The University Record, May 20, 1997
Pools and ponds coming to North Campus
By Ryan Solomon
The Board of Regents last week received a report on landscaping changes under way or being planned for North Campus. At Thursday's meeting in the Robert Lurie Engineering Center on North Campus, University Planner Fred Mayer detailed the history of the area that is now North Campus, which was farmland in the 1940s. The University began buying farmland north of the Huron River in 1949 and building construction started in the early 1950s.
Mayer attributed much of its appearance to the original design plan created for the North Campus by Bloomfield Hills architect Eero Saarinen. In addition to being the designer of the first Master Plan for North Campus, Saarinen designed the Dulles Airport terminal, Air Force Academy chapel and the St. Louis Gateway Arch.
Mayer said Saarinen set the architectural tone for North Campus. "The real legacy Saarinen had for North Campus was in areas of planning, such as defining the central academic area." In addition to laying out most of the present street system, Mayer continued, "he set a precedent for preserving the mature stands of trees that existed on North Campus and taking advantage of them," while designating the position of future buildings and choosing the light tan color of bricks used on the buildings.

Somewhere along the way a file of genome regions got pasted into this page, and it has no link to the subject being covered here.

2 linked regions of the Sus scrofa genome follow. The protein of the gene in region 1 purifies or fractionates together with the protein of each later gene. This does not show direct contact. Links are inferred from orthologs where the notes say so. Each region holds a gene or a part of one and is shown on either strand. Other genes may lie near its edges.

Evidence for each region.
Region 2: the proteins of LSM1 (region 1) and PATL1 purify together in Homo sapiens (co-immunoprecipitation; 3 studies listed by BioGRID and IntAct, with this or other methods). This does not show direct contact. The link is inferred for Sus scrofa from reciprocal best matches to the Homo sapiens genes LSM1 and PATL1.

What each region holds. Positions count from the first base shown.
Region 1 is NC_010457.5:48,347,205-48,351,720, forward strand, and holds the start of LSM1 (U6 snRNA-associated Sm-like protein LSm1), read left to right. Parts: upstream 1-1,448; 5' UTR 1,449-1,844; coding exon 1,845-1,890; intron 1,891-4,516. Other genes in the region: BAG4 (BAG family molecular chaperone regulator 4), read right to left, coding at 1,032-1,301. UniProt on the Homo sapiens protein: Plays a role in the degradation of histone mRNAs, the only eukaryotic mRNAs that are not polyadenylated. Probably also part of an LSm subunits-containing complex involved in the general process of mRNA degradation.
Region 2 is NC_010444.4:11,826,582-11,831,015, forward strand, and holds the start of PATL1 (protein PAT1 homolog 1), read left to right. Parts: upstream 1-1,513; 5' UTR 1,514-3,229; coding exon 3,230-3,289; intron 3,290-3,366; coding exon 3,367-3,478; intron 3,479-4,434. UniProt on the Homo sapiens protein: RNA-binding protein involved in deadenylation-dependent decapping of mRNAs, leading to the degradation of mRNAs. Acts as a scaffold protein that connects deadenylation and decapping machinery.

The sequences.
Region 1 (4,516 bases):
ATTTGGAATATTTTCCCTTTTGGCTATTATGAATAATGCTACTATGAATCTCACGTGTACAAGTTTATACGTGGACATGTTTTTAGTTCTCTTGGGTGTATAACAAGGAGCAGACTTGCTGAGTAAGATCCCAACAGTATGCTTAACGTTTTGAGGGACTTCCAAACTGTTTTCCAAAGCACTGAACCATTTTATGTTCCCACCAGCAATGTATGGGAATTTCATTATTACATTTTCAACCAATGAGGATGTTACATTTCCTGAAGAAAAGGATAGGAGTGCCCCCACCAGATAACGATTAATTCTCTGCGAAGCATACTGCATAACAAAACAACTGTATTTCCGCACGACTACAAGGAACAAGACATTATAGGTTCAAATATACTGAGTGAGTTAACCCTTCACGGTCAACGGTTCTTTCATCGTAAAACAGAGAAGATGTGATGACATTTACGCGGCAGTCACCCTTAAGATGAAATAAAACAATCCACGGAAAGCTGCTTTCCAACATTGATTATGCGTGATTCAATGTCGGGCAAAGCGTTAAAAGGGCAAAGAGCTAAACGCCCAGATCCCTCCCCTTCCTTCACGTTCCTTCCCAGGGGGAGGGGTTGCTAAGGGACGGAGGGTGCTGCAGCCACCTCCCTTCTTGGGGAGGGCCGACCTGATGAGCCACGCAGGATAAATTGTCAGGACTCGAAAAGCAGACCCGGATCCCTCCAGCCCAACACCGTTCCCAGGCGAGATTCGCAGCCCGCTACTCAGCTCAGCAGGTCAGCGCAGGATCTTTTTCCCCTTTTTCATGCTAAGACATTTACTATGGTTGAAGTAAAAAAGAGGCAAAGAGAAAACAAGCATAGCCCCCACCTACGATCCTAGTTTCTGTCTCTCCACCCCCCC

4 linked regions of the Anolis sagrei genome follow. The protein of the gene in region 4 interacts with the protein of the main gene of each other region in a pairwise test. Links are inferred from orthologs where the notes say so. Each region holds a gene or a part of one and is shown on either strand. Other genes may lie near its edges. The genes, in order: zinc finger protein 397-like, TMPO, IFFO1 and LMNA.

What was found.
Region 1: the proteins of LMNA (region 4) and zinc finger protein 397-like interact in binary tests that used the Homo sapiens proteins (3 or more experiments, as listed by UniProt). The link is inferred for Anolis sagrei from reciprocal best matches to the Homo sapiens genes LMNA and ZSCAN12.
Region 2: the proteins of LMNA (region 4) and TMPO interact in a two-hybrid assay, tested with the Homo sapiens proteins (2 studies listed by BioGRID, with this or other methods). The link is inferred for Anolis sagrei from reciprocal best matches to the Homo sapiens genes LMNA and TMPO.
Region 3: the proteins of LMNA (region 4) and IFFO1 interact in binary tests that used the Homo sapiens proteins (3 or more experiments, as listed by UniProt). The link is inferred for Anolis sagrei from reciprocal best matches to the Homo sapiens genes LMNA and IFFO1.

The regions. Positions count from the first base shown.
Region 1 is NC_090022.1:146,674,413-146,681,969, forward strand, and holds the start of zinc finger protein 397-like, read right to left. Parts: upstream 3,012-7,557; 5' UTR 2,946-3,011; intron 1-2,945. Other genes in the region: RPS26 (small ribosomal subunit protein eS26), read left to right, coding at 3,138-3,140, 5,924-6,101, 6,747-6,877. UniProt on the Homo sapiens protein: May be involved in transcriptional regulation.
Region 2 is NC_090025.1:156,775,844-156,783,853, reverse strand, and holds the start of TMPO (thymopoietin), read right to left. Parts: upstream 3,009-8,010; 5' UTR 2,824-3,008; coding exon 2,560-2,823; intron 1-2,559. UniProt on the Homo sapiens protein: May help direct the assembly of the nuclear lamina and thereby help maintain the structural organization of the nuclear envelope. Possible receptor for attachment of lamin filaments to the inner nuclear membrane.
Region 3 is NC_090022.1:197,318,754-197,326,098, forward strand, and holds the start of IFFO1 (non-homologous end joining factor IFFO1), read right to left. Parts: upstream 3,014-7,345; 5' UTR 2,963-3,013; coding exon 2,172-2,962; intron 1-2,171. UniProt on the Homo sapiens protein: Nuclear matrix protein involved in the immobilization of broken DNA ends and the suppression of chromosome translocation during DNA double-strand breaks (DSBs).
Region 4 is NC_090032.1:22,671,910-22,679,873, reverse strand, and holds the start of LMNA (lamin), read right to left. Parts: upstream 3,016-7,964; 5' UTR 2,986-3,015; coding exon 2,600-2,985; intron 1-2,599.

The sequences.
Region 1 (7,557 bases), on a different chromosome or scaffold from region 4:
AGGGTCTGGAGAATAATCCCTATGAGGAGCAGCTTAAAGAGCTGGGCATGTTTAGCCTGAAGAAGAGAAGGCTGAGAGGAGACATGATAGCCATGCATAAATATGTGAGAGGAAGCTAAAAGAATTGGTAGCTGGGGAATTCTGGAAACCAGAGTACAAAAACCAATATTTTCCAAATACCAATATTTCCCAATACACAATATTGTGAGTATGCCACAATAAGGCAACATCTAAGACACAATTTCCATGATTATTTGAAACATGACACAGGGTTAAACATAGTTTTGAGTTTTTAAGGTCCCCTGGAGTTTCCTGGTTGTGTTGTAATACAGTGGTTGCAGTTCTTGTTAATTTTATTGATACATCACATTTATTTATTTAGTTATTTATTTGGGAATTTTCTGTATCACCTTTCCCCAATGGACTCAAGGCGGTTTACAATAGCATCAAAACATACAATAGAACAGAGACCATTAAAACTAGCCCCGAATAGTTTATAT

A new North Campus Master Plan was created in 1984 by the architectural firm of Johnson, Johnson and Roy. Several years ago former President James Duderstadt expressed concern that less attention was being paid to landscape design on North Campus as new construction sites began filling space.
Johnson, Johnson and Roy won a design competition for a landscape plan for North Campus. Improvements already made by that plan include a central plaza similar to the Diag on Central Campus, landscaped entrances to North Campus and rows of evergreens planted along edges.
Yet to come are a circle with a fountain and several ponds in what is now Bonisteel Boulevard in front of the Media Union.
Another water element is past the drawing board stage and is now under construction. A reflecting pool originally envisioned by Saarinen is scheduled to be completed by the end of summer. The pool is about 100 yards long and runs north-south between the Phoenix Memorial Laboratory, Industrial and Operations Engineering Building and the Lurie Engineering Center.